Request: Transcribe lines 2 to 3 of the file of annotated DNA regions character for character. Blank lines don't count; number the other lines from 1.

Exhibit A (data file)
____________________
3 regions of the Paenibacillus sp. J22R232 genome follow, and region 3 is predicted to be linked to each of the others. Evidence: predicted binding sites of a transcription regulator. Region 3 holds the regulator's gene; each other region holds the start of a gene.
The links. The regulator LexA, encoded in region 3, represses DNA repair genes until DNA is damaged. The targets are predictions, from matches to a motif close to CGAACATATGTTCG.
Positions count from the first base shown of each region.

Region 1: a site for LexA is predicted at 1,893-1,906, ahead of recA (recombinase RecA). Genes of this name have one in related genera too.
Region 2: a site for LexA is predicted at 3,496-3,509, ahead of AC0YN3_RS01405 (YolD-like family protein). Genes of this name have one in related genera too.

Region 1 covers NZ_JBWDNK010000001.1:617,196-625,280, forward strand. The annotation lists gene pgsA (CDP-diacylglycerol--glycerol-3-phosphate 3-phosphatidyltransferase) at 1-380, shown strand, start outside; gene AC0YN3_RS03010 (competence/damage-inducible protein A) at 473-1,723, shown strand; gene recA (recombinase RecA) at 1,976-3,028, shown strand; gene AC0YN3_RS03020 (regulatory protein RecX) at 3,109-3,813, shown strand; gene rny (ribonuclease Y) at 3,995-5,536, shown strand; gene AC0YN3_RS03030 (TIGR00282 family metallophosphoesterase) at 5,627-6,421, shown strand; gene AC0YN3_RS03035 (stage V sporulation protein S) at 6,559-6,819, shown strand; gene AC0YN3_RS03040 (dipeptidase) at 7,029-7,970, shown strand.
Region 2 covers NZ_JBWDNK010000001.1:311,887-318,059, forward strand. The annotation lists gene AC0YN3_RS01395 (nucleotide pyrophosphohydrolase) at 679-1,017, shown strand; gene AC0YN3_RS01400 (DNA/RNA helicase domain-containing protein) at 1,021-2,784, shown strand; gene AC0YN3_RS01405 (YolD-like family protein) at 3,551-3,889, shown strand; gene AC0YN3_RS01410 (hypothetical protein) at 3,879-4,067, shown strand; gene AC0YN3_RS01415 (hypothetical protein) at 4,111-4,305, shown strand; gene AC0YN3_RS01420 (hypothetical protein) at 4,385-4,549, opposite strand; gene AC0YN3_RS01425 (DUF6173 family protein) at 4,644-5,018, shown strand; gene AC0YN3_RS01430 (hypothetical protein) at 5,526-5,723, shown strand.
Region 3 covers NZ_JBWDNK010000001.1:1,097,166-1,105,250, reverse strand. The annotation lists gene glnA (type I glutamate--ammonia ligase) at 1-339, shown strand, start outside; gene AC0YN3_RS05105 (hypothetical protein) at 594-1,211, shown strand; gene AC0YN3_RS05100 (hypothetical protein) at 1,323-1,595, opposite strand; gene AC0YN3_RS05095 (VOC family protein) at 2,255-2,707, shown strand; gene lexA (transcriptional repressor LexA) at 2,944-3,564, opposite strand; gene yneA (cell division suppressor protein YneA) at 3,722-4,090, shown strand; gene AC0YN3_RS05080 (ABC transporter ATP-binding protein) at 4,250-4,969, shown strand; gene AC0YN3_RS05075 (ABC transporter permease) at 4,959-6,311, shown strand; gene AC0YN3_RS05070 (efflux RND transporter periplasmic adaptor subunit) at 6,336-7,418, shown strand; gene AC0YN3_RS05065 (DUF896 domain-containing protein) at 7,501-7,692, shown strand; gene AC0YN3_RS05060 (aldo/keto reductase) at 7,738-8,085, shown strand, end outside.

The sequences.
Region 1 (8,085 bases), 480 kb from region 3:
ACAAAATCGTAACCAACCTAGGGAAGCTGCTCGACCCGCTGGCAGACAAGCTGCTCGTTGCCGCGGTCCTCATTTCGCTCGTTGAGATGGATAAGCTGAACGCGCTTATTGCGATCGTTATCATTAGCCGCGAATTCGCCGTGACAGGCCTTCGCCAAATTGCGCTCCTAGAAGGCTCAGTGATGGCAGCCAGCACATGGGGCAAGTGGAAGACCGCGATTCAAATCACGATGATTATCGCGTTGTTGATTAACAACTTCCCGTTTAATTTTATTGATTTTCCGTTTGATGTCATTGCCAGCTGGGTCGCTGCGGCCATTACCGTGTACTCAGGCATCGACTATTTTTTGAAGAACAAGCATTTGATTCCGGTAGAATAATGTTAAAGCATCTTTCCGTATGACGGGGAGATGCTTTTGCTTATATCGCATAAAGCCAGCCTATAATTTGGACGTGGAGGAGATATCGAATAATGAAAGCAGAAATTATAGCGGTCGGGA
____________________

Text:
The links. The regulator LexA, encoded in region 3, represses DNA repair genes until DNA is damaged. The targets are predictions, from matches to a motif close to CGAACATATGTTCG.
Positions count from the first base shown of each region.